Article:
Focused Innovation in Financial Services: Aligning Product Design-Build to the Drivers of Brand Preference

January 12, 2017  |  Mike Eaton

Thinking Big

Banking executives today are under intense pressure to find new ways to meet rapidly changing consumer expectations. Seemingly, it’s not enough anymore to just have good products — the clamor is for solutions, web-based platforms and digital tools that make demand deposit accounts, mortgages and business loans seem as quaint as emerald green banker’s lamps.

So how do leaders make informed resource allocations to develop solutions, products, platforms and tools? And how does marketing differentiate one from any of the other to create competitive advantage? To answer those questions BVK favors a rigorous design-build process that starts with clear insight into what matters most to customers and then draws on that insight to design-build the right products.


Let’s start with some definitions. A tool might be an online loan calculator. It might be a smart-phone App to map locations and find nearby no-fee ATMs or to check account balances. A product can be a home equity loan, demand deposit account, a commercial real estate loan or an insurance policy. Both products and tools are often offered “as-is” to the end user, with little need or opportunity to customize.

A platform aggregates and organizes products and tools and commonly extends single-sign on access to that collection of offerings in a way that works well for customers. Think of a web-portal. Platforms are not configured to individual customers but the interface can usually be personalized by the user to reflect what matters most to them as they think about managing their money and monitoring their return.

Solutions can take on one of several forms that combine products and services to create a new value that is greater than the sum of the individual parts. Specific types of *solutions include:

– Flexible bundles, which aggregate products and services that are completely independent but add large value when combined. An example might be treasury management services that are offered with C&I loans to prospects looking to finance operations and monitor and report performance.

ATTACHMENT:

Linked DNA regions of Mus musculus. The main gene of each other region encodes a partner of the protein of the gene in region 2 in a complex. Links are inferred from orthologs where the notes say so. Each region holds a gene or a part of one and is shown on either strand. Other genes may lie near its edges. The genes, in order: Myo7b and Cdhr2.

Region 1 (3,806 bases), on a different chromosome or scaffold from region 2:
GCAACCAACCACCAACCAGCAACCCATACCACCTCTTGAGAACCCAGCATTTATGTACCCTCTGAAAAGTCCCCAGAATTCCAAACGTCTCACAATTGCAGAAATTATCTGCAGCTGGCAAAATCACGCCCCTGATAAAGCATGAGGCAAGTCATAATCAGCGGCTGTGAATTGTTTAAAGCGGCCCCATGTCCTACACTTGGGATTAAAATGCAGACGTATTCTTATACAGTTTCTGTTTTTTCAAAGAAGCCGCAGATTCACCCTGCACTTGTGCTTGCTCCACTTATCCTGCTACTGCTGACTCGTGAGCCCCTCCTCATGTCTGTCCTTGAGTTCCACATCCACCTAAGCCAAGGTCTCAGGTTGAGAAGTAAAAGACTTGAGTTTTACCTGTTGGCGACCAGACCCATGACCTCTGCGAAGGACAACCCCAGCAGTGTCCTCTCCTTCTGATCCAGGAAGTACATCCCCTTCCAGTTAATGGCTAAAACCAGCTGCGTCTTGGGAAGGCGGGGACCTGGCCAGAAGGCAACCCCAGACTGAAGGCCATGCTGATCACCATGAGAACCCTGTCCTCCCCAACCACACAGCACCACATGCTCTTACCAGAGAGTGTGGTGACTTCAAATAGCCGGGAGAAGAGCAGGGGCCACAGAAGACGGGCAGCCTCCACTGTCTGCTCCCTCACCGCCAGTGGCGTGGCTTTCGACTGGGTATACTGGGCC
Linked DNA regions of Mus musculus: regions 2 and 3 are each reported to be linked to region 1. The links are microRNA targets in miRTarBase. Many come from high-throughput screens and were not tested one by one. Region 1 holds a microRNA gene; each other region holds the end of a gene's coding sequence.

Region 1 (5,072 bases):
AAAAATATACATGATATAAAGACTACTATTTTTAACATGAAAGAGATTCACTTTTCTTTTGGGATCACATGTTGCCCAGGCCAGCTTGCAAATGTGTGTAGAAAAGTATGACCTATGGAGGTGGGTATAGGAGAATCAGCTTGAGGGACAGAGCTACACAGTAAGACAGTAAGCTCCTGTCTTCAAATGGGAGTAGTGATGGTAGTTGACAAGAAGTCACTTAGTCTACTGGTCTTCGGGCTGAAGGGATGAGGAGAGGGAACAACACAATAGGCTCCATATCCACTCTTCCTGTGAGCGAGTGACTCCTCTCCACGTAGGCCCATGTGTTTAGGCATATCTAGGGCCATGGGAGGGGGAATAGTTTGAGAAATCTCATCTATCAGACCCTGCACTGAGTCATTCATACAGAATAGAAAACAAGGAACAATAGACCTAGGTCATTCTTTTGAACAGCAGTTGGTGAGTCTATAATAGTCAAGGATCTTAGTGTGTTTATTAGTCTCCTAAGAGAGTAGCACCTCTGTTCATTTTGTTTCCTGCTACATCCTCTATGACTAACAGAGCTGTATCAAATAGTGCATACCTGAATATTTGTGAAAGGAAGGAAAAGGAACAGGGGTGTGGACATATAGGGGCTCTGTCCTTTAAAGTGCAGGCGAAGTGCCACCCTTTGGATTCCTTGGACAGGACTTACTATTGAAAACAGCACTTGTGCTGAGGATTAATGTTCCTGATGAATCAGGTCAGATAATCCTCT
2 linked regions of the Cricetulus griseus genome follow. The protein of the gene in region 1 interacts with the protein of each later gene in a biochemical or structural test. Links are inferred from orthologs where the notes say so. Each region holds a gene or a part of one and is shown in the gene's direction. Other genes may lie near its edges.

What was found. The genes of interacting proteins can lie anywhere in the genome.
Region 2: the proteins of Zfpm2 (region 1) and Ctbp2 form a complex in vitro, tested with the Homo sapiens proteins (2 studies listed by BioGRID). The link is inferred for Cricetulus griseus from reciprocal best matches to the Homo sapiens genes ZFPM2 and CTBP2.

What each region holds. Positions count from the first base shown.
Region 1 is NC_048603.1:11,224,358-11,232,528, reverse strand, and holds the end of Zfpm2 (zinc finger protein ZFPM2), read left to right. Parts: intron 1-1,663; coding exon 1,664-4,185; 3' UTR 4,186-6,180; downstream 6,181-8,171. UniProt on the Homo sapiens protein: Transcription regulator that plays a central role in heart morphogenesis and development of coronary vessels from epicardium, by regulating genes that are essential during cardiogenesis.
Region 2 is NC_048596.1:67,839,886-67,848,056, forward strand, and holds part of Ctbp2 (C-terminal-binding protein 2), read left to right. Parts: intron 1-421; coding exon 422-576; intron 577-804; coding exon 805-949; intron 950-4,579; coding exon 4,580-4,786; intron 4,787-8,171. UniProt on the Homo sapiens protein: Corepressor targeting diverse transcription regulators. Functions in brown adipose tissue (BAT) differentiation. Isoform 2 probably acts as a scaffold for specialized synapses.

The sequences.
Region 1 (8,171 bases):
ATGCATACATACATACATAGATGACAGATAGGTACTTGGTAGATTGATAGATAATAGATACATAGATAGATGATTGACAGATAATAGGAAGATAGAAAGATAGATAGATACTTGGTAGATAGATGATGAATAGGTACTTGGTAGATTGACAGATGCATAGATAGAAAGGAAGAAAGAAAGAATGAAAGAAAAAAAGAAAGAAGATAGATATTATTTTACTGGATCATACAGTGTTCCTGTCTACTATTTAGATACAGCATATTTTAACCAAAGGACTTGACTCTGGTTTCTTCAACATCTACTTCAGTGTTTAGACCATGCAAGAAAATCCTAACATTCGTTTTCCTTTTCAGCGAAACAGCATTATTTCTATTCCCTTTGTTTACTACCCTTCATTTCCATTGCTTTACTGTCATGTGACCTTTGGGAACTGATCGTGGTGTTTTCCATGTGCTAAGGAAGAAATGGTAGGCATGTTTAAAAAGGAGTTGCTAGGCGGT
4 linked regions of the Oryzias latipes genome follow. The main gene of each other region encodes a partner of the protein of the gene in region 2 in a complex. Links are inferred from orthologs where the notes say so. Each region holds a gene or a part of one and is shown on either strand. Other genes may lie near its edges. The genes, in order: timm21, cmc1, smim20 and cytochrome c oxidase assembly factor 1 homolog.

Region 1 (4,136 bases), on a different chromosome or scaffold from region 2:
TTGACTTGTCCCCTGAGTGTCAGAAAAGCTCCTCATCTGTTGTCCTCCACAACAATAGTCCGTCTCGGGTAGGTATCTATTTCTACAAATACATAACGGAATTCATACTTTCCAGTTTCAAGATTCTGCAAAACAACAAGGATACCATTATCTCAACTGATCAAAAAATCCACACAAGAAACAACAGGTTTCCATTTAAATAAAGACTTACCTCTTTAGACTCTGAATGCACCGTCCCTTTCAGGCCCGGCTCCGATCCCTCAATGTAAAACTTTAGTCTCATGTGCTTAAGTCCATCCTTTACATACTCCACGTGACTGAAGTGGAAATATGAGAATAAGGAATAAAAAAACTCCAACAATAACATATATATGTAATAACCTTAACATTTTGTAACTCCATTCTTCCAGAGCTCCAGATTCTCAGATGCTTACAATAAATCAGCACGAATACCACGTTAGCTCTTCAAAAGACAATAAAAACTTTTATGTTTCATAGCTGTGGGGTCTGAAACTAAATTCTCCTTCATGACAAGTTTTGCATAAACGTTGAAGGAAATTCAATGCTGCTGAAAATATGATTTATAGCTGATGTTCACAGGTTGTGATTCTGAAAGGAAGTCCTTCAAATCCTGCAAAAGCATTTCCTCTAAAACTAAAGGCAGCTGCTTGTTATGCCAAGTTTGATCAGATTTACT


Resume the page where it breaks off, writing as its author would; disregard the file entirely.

– Peace-of-mind bundles, which combine complementary “best of breed” products with a commoditized service to create incremental new value. One example might be offering demand deposit accounts for online bill pay bundled with home mortgage products.

– One-stop bundles which combine unrelated products and services usually for convenience at the point of sale. Examples can include classic cross-selling of wealth management, insurance and banking to prospects.


The challenge facing bank leaders is knowing which products and tools, platforms and solutions best correlate to what matters most to the customer segments the bank seeks to target. At a time when growing net interest margin is vital, it is important that banks not over-invest in innovations that will underperform relative to the cost that they add.

This means that banks can no longer succeed by trying to be all things to all people. Leadership teams must define a brand position and use it to frame and inform a product strategy that makes trade-offs based on what matters most to the target customer cohort. To learn more about how BVK thinks about this process of mapping innovation investments and discerning what matters most to customers see our contact information below.

Kevin Steltz and Mike Eaton lead brand and business strategy planning and operational alignment for BVK clients in the financial services sector. Learn more about our approach.

* A Practical Guide to Combining Products and Services by Venkatesh Shankar, Leonard L. Berry, and Thomas Dotzel; From the November 2009 Issue of the Harvard Business Review


is a Senior VP at BVK

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